I think there are a few ways one can approach the French Revolution. One is a biographical focus on the main characters – Schama does not do this, although he does cover Lafayette and Talleyrand in some detail. Another is to deal with it thematically – Schama does not do this, although he deals with themes as and when they show up in the narrative. Another still is do give a blow by blow account of the Revolution – this, for me, is what Schama does (the book is even subtitled ‘A Chronicle of the French Revolution‘).
It isn’t a light book. Schama’s background leads him to show a particular focus on art. The work of Jacques-Louis David is ever present. And this pads out the book to an extreme length with detailed descriptions of the art and culture of the Ancien Regime and the Revolution. The benefit of this is that one gets a feel for the atmosphere, the motives and the aesthetics of the participants. The downside is that this isn’t necessarily an easy introduction to the topic – with action dispersed among lengthy commentaries on art. particularly in the early part of the book. Some institutions just seem to pop up, while others are given solid explanations.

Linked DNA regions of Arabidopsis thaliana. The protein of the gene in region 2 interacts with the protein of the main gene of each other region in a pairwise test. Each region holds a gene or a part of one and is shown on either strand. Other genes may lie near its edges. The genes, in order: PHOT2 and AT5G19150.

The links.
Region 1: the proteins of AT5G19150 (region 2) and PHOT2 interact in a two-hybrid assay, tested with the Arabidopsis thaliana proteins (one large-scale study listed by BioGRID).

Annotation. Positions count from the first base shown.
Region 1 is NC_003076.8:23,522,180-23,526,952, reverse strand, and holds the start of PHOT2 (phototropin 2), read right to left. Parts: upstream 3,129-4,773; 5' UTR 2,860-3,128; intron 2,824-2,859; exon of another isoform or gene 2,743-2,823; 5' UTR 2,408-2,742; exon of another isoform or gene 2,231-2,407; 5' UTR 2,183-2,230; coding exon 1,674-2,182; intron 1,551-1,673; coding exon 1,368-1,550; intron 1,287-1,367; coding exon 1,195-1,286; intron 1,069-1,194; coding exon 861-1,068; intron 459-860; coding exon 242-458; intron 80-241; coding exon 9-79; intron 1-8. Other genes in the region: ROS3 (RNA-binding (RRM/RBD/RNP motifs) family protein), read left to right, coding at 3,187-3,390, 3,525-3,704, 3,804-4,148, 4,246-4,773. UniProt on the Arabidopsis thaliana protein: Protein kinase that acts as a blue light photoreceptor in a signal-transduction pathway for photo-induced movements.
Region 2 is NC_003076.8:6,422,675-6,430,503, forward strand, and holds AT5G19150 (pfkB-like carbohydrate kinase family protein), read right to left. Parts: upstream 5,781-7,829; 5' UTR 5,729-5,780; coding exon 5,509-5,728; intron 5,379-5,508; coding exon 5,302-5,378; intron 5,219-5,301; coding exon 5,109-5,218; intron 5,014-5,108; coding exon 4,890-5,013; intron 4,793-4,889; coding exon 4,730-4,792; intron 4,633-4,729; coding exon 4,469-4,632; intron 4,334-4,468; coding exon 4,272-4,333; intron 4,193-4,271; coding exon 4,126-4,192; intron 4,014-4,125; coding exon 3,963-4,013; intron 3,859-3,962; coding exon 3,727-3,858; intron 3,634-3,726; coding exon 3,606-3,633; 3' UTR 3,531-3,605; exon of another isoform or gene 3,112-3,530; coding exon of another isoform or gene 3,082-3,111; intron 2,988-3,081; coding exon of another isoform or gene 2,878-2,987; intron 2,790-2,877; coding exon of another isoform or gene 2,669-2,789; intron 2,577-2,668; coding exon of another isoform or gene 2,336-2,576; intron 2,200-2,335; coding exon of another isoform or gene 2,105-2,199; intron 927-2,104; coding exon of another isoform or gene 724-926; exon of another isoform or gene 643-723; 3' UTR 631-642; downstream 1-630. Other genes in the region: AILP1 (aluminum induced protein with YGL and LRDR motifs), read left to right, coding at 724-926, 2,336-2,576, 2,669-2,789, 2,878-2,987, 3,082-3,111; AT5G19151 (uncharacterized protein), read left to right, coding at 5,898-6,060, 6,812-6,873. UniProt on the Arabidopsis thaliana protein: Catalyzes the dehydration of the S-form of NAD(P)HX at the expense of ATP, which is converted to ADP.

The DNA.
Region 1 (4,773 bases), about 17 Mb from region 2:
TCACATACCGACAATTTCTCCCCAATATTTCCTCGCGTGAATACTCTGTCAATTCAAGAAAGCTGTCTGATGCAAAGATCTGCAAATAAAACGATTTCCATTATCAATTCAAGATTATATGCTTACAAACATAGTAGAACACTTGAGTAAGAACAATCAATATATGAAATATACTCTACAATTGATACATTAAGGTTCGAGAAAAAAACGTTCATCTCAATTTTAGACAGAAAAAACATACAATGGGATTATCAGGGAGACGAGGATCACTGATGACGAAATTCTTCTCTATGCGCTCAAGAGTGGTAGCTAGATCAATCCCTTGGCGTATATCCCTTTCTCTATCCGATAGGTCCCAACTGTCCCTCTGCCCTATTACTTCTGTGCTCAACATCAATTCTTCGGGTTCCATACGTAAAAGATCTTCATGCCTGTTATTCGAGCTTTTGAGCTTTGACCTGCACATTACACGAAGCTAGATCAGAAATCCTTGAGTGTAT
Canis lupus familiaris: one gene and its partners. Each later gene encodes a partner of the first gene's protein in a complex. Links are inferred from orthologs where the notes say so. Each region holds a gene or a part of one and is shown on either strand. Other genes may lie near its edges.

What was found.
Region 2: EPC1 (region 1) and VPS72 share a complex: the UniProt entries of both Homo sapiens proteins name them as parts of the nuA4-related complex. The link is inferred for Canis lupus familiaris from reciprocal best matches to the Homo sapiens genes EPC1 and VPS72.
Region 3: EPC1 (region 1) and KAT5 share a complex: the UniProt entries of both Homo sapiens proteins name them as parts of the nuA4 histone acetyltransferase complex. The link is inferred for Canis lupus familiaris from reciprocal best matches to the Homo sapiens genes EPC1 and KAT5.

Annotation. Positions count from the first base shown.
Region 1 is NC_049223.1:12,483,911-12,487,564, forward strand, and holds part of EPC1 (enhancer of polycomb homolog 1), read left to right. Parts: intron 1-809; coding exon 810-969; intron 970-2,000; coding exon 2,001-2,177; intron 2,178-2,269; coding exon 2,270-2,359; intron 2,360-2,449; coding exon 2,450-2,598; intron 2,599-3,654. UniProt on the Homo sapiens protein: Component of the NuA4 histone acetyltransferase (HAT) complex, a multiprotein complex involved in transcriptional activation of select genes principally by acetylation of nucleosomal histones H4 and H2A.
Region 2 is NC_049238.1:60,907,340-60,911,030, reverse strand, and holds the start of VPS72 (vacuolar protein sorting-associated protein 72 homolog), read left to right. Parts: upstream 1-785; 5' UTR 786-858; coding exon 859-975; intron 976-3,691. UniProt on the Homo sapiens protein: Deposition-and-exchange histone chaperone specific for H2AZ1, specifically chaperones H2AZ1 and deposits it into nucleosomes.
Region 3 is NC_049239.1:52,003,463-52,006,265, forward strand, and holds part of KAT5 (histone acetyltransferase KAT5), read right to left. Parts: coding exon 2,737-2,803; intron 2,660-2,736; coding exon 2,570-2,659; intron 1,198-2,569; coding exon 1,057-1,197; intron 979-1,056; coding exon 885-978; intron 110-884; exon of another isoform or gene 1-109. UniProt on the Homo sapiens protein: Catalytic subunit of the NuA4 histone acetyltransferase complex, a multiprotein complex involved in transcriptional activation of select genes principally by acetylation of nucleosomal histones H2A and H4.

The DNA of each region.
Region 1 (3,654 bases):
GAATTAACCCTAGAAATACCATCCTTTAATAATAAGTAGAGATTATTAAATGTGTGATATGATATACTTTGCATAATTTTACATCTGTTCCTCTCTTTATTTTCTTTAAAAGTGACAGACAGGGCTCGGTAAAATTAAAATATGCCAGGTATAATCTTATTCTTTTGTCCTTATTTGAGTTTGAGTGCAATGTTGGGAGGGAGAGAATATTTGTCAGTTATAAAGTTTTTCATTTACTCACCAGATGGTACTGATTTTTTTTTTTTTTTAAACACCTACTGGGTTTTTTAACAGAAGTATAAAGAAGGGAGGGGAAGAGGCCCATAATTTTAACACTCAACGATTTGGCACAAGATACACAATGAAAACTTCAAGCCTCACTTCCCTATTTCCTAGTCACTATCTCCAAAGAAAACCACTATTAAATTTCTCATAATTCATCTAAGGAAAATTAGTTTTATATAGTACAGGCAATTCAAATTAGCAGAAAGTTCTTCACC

Another uneasy thing here for an introduction is Schama’s judgement on the Revolution. He thinks it was a lot of violence, horror and disruption to very little benefit. He might reluctantly admit that the focus on rights changed the direction of post-Revolutionary France, but it had little positive material benefit. With all this focus on the personal loss and violence of the period 1789 to 1794, he doesn’t actually spent that long on the longer term effects of the revolution. Never mind the revolutions of 1848, 1830 or Napoleon, he doesn’t even get to the Directory.
For all that, Schama does write very well and the sections on art and culture add something different, more visual, to the history of the revolution. Maybe it doesn’t stand alone as an unbiased record, but there’s so much to the period that it would be hard to find a book of substance that does. Perhaps, as Schama is currently on TV reworking an old Kenneth Clark BBC series, this could be thought of in similar terms as The French Revolution: A Personal View.